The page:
Detroit Regional Chamber > Racial Justice & Economic Equity > Black-Led Group Establishes Loan Program to Even Playing Field

Black-Led Group Establishes Loan Program to Even Playing Field

September 8, 2022

Crain’s Detroit Business
Sept. 6, 2022
Jay Davis

A Detroit-based organization led by an all-Black executive team has established a fund to assist Black business owners who otherwise might not seek funding to scale their businesses.

Black Leaders Detroit in January implemented a no-interest loan program with a goal of distributing $500,000 in loan funds in 2022, with a maximum award of $20,000. The group, led by Chief Executive Officer and Co-Founder Dwan Dandridge, and Chief Operating Officer and Co-Founder Kevin Elkins, through two funding cycles, has distributed $250,000 in loans to 17 black-owned businesses ranging from barber shops and bakeries to construction and moving companies. Loans will be awarded each quarter. Applications are open throughout January, April, July and October. Funds are distributed in April, July, October and January of the following year.

The need for the funds is there. In the first three months of the program, Black Leaders Detroit received 212 loan applications totaling $2.2 million in loans, according to Dandridge.

“We’re seeing a lot of people apply with us who wouldn’t go other places,” Dandridge said. “Concerns for Black business owners often center on why they get denied by a conventional lender. Is it because they’re not qualified, or is the funding just not there for them? With (Black Leaders Detroit), that Blackness won’t work against them.”

Established in 2019, Black Leaders Detroit works, through grants and loans, to provide Black business owners with access to capital and eliminate an equity gap. A study of Federal Reserve data found that Black and other minority business owners are far less likely to receive the necessary funding to operate a business and that the average loan for a white-owned small business is about $30,000 higher than a BIPOC company.

The loan program has been in the works since the establishment of the organization, which through various programs has distributed $733,000 to 167 Black-led businesses and organizations. About 60 percent of those businesses are run by Black women.

Black Leaders Detroit has put in a lot of work to get its message to as many people as possible. The group has set up a challenge looking for 1 million people to contribute $1 a week to help elevate Detroit’s Black business owners. Dandridge on multiple occasions has ridden a bike from Detroit to Mackinac Island to raise funds for Black Leaders Detroit.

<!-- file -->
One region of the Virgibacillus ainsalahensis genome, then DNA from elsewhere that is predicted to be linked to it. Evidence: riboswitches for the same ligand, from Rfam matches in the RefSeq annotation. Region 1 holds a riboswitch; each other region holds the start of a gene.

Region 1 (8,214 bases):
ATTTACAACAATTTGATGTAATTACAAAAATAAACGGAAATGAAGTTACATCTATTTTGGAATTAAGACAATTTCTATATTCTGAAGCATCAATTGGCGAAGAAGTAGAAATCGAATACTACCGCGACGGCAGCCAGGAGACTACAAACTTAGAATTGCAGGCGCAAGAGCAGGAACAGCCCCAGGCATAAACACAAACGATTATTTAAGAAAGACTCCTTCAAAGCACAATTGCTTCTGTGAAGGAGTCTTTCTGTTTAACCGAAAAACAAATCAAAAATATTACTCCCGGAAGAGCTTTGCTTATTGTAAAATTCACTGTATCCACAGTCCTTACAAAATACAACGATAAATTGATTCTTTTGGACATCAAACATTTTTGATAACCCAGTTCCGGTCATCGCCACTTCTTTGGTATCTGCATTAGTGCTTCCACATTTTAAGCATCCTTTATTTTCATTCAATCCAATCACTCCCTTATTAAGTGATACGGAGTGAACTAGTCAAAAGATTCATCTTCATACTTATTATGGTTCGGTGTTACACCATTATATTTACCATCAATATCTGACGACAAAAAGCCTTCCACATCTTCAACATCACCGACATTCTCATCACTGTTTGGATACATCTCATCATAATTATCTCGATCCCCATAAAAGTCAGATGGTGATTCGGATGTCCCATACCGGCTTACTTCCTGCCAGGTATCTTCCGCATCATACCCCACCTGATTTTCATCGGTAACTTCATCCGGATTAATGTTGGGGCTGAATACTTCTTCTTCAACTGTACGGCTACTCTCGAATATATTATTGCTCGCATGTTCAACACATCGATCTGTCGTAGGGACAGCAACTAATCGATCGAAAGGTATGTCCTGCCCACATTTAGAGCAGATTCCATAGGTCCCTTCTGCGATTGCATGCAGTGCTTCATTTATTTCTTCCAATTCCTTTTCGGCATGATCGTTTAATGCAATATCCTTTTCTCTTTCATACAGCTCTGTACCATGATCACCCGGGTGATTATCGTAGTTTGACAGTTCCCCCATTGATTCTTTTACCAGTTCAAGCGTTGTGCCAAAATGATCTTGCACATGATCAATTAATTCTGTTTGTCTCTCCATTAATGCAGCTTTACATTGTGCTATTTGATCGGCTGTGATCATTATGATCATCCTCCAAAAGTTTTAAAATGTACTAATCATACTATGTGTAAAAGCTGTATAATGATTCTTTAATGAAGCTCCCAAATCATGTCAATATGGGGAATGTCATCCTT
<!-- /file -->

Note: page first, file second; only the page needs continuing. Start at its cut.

The loan program will no doubt increase that figure and help many more business owners, Dandridge said.

The no-interest loans include no hidden fees, with awardees having three years to repay the funds, and a 60-day grace period before the first monthly payment is due. For approval, each business must be located in Detroit and majority Black-owned. Potential awardees must be registered with the state department of licensing and regulatory affairs, and have been in operation for at least one year. Approved applicants must have either a co-signer, collateral or show receivables to get the funding. Applicants requesting more than $10,000 are interviewed by the Black Leaders Detroit funding board, while those seeking less than $9,000 meet with a group of Black Leaders Detroit staff. Loans are handled by Black Leaders Detroit loan officer Kevin Taylor. Businesses not approved for funds are referred to technical assistance providers for assistance before reapplying.

The goal of Black Leaders Detroit is to eventually be able to fund every loan application, Dandridge said. The plan also calls for the maximum loan amount to increase to $50,000 in 2023.

“We want all of the loan applications to meet our criteria,” Dandridge said. “This is our pilot year. I don’t see things going anywhere but up.”

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